The Changing Face of the Cookery Book: Appealing to Personal Stories and Opposing the Elitist Narrative of Food

By Imogen Willis

Recipes and cookery books have been a long-standing bastion of elitism, copied down by the literate, and preserved by head chefs in royal kitchens. One example, The Forme of Cury from 1390, documents several hundred dishes, and a list of ingredients for a feast held by king Richard II, including: “14 oxen lying in salt”, and “11 thousand eggs”. In contemporary society, food snobbery has less to do with wealth and education, but bears the strain of these ‘class-markers’, contemporary chefs mystifying food through linguistic devices with extravagant ingredients, specific tools, and tricky methods.

Delia Smith articulates her disdain at the snobby narrative accompanying food: “Cooking should not be exclusive or ‘cheffy’. It’s about sitting down around the table and having a nice meal”. Deceptive titles such as “sublimely simple” on Gordon Ramsey’s starter of Watercress Veloute with Poached Oysters  exacerbating the hierarchy between chef and consumer. Journalist Bee Wilson lambasts the recipe, claiming that attempting it was to “feel like a failure”.

Historically the cookery book wasn’t just an exploration of food, but a lifestyle guide. Mrs. Beeton’s Book of Household Management published in 1861 provided everything from recipes to rules regarding social engagement. The book presumed the social and economic status of the reader, allowing the middle-class woman to navigate married life. Although society has progressed regarding the role of the woman, recipe books are still tied to the narrative of the perfect host. Still reflecting Brillat-Savarin’s 1826 aphorism: “Tell me what you eat: I will tell you what you are”, we are obsessed with the idea that the food we put on the table is a reflection of our identity.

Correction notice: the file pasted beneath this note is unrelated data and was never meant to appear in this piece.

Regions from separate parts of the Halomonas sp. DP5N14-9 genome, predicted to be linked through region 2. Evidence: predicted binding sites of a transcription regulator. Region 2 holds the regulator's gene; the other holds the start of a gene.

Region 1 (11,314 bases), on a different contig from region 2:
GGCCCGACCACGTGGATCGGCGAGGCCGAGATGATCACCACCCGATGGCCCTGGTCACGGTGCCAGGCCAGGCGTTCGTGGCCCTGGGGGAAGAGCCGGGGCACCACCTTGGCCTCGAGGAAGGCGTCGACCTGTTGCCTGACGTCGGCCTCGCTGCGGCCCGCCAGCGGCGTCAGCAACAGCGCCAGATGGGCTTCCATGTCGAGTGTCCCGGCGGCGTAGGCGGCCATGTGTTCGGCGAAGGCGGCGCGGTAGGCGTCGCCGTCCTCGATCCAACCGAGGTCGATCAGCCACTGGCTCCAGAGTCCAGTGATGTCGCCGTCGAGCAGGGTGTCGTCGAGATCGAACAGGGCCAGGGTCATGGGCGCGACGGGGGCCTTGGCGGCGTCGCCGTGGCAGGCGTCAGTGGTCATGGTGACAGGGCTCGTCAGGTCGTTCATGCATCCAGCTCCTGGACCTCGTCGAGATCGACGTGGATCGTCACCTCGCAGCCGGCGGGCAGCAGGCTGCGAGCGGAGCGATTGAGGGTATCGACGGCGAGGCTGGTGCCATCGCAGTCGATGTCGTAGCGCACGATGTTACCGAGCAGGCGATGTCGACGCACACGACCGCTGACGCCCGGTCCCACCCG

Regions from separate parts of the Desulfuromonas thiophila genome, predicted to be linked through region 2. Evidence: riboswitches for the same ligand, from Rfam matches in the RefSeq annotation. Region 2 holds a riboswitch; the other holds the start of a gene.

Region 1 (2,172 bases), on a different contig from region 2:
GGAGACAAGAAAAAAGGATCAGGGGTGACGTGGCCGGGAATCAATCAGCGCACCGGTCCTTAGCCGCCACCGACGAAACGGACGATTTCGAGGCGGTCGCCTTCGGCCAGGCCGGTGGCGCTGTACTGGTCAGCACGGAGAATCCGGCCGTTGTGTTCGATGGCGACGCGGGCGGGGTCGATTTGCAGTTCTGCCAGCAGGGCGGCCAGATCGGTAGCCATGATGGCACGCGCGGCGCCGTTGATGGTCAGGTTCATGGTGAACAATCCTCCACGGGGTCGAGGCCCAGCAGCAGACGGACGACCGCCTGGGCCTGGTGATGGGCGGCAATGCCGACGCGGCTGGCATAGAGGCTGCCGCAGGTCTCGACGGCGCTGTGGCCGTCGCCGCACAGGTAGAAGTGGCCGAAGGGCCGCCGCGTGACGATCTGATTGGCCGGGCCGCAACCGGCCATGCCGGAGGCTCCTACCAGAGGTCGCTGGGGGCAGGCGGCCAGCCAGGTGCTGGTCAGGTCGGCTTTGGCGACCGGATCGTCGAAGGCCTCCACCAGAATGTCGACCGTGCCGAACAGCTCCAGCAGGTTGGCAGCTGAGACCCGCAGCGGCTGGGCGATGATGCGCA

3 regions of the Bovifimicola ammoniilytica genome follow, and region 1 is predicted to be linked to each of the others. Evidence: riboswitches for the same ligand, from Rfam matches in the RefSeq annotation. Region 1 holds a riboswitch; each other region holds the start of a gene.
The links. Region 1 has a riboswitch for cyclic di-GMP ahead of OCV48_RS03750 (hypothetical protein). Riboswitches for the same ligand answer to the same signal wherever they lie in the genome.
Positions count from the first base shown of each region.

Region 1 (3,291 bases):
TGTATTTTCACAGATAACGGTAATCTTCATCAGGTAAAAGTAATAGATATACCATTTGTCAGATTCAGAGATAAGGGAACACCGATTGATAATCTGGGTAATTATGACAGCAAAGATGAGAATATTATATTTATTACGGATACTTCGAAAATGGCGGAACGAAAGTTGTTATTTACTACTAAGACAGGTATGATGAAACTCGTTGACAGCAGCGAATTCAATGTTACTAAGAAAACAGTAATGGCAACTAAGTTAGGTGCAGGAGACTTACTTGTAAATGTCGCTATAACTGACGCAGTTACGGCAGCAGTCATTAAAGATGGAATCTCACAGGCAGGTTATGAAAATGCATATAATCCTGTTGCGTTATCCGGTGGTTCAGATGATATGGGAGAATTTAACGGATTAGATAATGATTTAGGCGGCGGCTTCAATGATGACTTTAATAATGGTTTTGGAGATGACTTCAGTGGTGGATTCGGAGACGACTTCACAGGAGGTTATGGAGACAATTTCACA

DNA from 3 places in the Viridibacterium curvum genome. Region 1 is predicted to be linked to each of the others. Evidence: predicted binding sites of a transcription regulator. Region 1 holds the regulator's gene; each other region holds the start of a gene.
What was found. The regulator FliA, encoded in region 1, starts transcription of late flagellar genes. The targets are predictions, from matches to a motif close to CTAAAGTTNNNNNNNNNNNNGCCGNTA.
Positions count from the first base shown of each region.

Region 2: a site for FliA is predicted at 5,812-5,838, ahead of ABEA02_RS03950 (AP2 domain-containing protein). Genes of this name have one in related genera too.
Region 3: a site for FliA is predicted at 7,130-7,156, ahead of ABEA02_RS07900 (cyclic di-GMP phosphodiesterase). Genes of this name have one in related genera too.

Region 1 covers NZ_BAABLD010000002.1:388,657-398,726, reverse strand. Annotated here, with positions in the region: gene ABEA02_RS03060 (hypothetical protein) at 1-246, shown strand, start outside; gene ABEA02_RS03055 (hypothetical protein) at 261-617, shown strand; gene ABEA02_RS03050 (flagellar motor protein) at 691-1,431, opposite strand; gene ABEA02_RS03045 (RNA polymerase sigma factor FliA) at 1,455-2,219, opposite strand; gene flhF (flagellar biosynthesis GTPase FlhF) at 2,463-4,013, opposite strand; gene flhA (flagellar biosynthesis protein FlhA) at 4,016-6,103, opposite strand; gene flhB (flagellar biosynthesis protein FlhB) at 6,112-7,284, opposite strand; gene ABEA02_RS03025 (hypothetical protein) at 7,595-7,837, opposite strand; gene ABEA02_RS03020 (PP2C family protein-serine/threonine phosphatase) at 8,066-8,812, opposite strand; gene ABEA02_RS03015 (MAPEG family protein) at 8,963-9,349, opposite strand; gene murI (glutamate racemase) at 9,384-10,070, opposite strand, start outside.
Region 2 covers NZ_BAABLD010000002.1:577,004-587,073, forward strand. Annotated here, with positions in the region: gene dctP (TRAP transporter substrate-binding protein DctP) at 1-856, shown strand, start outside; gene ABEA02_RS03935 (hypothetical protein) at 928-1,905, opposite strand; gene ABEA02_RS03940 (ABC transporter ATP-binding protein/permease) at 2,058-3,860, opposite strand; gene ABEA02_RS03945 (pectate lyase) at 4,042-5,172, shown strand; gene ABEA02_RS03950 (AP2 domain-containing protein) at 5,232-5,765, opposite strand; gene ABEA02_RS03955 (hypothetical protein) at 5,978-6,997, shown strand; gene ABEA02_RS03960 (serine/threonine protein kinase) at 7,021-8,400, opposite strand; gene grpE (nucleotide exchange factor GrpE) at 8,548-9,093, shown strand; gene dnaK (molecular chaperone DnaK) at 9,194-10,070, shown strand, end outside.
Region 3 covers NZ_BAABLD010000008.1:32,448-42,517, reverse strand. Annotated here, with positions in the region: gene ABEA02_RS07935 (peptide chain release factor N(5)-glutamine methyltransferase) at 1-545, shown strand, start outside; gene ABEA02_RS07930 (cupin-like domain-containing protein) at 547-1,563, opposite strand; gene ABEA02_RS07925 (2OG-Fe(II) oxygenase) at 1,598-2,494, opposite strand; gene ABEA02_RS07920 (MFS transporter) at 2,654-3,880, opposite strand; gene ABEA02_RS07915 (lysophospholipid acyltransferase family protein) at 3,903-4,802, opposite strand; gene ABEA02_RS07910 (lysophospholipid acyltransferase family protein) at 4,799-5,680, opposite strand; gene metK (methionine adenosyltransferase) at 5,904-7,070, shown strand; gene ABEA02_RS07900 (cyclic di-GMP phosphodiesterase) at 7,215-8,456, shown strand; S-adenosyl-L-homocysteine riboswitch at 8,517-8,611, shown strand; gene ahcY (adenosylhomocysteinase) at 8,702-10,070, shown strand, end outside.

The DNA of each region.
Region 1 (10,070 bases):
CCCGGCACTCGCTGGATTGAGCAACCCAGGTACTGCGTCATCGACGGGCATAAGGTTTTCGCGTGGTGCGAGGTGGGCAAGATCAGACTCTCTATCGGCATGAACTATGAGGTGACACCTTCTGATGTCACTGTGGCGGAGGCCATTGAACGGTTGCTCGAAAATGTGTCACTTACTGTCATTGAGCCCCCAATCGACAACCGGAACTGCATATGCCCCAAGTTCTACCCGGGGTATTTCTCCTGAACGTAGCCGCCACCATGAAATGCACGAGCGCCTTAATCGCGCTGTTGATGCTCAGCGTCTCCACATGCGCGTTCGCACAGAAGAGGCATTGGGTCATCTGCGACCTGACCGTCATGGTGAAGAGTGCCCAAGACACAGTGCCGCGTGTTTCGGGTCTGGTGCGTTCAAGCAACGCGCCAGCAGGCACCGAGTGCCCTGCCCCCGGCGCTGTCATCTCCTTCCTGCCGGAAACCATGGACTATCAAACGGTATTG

However, cookery books including  Nigella Lawson’s How to be a Domestic Goddess have tried to reclaim the kitchen as a place of comfort instead of stress. Her food-narrative is personal, “I love this… late at night when its melting squidginess tends to fall darkly on to my white sheets – and I don’t care” introducing her recipe for Quadruple Chocolate Loaf Cake. This conversational style coincides with what Michael Mikulak calls ‘storied food’: recipe books invoking “authenticity, family values, frugality, community”, flattering the “the benevolent citizen-consumer” who “changes the world every day by voting with his or her dollar”. Buying a recipe book is a political statement; joining a community of like-minded consumers.

With this in mind, Jamie Oliver and his 30-minute Meals  encouraged a strand of food writing tailored to suit the constraints of the consumer. Yotam Ottolenghi’s 2018 cookbook SIMPLE, appeals to our personal narratives with food. Perhaps you are his friend Esme who prefers to leave things “simmering away, ready to be eaten four or five hours later” or Tara who “can’t really relax” without a meal being ready in advance. The consumer seemingly dictates the story of the relationship with their food.

With the recipe and cookery books being absorbed into digitised resources, the 21st Century chef encourages an interactive engagement with their cookbooks.

 

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